Brexit: Theresa May, a lonely PM, nears the Article 50 endgame

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Theresa May during her visit to Brussels on 20 FebruaryImage source, Getty Images

Theresa May is a reserved figure who rarely betrays any emotions and certainly never likes to show any signs of weakness.

But the defection of Anna Soubry, Sarah Wollaston and Heidi Allen - three Conservative MPs from the One Nation wing of the party - may have struck a chord.

The prime minister wrote to the trio on Thursday, expressing sadness at their decision - although she did challenge their attack on her leadership.

Mrs May also called in two of the trio's political soulmates, the former ministers Justine Greening and Phillip Lee, for lengthy discussions at Number 10.

Lee, who was once one of the PM's closest friends at Westminster, had not spoken to her since he resigned as a justice minister in July in protest at her handling of Brexit.

'They must be worried'

Over the last 24 hours, he received texts from the party chairman Brandon Lewis and the chief whip Julian Smith. And then there was the invitation for a 45-minute chat with the prime minister at Number 10 to discuss Brexit and much else beyond.

"Something has happened," one source close to Lee says. "They must be worried."

The odd sign of prime ministerial nerves is explained by the potentially painful challenge facing Mrs May next week.

MPs are guaranteed a fresh Brexit vote next Wednesday. If she is unable to satisfy the likes of Mr Lee and Ms Greening, who are determined to rule out a no-deal Brexit, Mrs May could find her hand is forced by Parliament.

Image caption,
Before being invited to Number 10 on Thursday, Justine Greening complained multiple requests for meetings had been ignored

Former Conservative cabinet minister Sir Oliver Letwin is understood to be confident that, in such circumstances, he would win a vote on a cross-party amendment that could extend Article 50.

The amendment, drawn up with the former Labour cabinet minister Yvette Cooper, would seek to force the PM to avoid a no-deal Brexit by setting aside time for a Parliamentary bill.

If she fails to reach a deal with the EU by the middle of March, the bill would oblige the prime minister to:

  • Put a motion before parliament proposing a no-deal exit on 29 March. That is designed to present a stark choice which would be rejected by MPs, Mr Letwin hopes.
  • Or put down a motion proposing an extension to Article 50.

A number of ministers are saying in private they would be prepared to lose their jobs to be able to support the Cooper-Letwin amendment.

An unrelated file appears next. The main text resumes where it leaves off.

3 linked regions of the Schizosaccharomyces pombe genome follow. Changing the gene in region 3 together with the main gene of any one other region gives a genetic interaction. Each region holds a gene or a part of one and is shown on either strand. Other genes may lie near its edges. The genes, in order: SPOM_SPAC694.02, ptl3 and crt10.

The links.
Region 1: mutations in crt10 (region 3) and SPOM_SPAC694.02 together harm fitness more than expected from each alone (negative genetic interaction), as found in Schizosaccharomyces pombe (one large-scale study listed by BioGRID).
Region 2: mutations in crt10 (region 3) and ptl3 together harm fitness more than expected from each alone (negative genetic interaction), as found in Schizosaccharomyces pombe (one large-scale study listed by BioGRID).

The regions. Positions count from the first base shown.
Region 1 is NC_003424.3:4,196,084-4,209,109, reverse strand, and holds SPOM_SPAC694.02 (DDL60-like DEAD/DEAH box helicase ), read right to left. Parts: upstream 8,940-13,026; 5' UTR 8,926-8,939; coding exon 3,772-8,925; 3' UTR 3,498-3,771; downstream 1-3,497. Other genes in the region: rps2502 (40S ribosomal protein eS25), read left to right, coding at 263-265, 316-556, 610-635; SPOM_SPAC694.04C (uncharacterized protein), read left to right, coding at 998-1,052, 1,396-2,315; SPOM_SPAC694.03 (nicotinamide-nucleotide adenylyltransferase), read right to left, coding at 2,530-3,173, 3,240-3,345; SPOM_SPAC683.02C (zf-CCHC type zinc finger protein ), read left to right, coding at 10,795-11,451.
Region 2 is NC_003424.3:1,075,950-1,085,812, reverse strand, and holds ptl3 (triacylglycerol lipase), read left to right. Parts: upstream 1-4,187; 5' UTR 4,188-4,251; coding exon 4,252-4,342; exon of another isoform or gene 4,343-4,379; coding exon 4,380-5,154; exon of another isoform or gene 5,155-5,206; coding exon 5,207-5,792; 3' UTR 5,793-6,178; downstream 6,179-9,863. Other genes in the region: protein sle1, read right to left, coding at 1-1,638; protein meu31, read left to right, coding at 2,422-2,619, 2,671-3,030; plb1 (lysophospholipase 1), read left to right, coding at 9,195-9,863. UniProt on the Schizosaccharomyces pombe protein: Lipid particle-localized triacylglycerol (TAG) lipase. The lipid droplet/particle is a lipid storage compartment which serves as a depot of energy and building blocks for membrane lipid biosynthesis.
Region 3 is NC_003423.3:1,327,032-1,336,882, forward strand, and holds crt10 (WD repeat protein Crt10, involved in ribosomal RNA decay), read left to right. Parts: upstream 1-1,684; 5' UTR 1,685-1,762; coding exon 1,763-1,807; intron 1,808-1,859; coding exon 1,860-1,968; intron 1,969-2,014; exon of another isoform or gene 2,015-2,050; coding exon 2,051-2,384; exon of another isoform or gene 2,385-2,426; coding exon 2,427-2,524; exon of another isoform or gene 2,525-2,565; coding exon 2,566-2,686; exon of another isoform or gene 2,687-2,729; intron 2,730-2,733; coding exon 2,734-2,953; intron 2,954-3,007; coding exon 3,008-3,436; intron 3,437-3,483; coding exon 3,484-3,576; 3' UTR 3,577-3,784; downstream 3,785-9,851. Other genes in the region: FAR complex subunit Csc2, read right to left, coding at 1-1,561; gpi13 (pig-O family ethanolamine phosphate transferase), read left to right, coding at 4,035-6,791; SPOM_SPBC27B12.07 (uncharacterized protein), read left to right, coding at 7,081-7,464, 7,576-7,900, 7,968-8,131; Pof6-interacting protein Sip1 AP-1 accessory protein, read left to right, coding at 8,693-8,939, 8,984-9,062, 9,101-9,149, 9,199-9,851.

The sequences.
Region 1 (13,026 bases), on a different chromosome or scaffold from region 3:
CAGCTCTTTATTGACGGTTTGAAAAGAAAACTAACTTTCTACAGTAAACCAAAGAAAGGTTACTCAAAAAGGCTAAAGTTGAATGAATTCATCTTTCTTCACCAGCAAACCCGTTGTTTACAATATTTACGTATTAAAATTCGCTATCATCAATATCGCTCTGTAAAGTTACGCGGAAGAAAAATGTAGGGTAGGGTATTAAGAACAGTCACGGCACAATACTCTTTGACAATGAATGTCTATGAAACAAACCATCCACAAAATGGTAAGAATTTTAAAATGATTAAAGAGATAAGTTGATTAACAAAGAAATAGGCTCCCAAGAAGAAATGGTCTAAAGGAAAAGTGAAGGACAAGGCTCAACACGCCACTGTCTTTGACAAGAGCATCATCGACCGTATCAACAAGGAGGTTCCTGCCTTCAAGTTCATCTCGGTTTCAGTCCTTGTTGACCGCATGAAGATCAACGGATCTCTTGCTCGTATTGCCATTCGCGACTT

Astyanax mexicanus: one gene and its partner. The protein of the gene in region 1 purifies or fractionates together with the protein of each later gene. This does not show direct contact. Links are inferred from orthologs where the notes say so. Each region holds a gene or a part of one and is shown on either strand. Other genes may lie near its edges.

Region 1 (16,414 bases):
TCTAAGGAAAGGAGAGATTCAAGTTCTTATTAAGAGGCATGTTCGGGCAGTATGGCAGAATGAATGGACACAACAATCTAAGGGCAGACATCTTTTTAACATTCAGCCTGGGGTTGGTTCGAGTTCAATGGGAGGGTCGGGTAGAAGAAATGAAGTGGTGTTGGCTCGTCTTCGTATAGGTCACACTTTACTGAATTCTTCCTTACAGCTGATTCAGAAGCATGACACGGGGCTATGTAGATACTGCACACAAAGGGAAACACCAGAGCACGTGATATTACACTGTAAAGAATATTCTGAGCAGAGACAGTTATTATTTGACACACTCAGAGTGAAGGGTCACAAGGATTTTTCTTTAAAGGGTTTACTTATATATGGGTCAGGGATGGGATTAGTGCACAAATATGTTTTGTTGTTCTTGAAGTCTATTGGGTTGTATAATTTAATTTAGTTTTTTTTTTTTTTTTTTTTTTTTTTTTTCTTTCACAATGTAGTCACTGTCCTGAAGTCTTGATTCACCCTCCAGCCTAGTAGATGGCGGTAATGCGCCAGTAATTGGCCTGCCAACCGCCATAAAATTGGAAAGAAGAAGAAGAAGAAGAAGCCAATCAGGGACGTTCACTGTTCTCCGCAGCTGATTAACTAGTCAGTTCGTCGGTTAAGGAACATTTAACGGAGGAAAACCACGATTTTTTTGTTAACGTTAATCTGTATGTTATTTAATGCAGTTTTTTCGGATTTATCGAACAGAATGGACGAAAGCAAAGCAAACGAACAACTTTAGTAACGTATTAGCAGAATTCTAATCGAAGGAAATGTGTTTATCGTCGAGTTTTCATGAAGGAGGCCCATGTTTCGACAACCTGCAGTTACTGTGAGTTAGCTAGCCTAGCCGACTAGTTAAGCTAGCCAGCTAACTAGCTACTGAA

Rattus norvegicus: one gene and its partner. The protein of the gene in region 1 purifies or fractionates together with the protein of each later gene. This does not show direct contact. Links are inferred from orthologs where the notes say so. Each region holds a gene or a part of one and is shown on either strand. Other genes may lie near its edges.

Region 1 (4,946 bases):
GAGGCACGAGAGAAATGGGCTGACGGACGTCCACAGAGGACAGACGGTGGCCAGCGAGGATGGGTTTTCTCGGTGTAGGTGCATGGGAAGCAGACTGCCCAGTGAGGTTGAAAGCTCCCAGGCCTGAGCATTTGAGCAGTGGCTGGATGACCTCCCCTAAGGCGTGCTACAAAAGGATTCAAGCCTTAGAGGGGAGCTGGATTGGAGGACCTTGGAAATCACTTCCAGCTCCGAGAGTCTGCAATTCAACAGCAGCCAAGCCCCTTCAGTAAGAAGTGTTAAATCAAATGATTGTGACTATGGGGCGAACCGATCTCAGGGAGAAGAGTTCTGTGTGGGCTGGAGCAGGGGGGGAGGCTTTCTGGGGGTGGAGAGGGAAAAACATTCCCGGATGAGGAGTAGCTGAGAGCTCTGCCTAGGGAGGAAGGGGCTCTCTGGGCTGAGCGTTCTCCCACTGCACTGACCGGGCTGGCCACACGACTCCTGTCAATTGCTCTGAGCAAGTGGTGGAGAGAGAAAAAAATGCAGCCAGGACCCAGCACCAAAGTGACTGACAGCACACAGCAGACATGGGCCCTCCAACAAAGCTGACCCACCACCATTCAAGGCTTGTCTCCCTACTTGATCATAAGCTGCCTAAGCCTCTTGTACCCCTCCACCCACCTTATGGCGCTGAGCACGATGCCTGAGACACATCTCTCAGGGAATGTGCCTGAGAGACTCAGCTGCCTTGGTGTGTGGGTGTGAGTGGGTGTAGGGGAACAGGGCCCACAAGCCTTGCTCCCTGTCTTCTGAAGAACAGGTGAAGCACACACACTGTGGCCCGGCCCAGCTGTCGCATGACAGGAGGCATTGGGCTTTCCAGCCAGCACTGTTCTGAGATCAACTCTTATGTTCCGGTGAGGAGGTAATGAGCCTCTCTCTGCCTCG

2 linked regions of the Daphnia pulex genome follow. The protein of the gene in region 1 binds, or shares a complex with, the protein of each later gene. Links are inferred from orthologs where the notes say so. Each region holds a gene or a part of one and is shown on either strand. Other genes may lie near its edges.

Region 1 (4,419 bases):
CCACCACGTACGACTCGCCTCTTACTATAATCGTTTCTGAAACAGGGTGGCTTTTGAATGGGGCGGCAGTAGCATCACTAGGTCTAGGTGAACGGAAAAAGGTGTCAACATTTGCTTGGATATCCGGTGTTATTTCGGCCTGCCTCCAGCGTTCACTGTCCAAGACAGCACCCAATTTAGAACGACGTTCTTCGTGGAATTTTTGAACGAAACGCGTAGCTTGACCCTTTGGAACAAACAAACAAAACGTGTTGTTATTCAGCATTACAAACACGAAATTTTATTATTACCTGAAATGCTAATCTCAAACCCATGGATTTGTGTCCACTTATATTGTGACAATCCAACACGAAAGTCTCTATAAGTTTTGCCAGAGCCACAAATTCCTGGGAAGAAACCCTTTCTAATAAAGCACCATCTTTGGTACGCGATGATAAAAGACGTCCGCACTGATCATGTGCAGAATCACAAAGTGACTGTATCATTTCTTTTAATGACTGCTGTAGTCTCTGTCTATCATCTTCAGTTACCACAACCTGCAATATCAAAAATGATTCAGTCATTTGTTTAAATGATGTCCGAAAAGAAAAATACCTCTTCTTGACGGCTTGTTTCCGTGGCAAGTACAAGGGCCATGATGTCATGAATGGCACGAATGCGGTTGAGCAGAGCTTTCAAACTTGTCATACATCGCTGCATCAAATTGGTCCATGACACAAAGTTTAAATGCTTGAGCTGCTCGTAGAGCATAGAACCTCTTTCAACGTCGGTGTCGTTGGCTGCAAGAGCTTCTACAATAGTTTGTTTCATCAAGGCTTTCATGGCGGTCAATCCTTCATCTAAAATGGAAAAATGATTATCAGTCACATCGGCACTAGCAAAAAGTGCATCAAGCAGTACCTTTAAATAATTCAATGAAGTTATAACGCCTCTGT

Other ministers believe that, in the end, an insufficient number of their colleagues would resign to allow the amendment to pass.

The prime minister is taking no chances and is working hard to secure a revised deal with the EU by next Tuesday, the eve of vote.

She met European Commission president Jean-Claude Juncker in Brussels on Wednesday and will talk to EU leaders in the margins of an EU-Arab League summit in Sharm el-Sheikh on Sunday and Monday.

Downing Street is looking for changes to Mrs May's Brexit deal on two levels:

  • An assurance, possibly in the form of a legal codicil attached to the withdrawal agreement, that the Northern Ireland backstop would never be permanent. The backstop is designed to avoid the return of physical infrastructure on the Irish border by aligning Northern Ireland closely to the EU in the event of a failure to agree a future UK-EU relationship by the end of the planned transition period.
  • A guarantee in the political declaration, which sets out the framework for the future relationship, that "alternative arrangements" - new technology - would be at the heart of the future relationship. This would avoid the need for a "hard border".

The EU is keen to help but has two concerns. It will not offer any legal guarantees that undermine the withdrawal agreement, and it fears that it could make concessions that are then rejected by MPs.

One cabinet minister told me they are confident that the prime minister will secure a deal in time for her to upgrade next week's parliamentary vote to a legally binding "meaningful" vote.

Another minister tells me: "There will be a deal... by 29 March. The EU always goes to the line."

But then the minister added: "Never underestimate the ability of this prime minister to muck things up."

The pointed remarks show that as Brexit nears the endgame, this lonely prime minister struggles to command loyalty even among her ministers.

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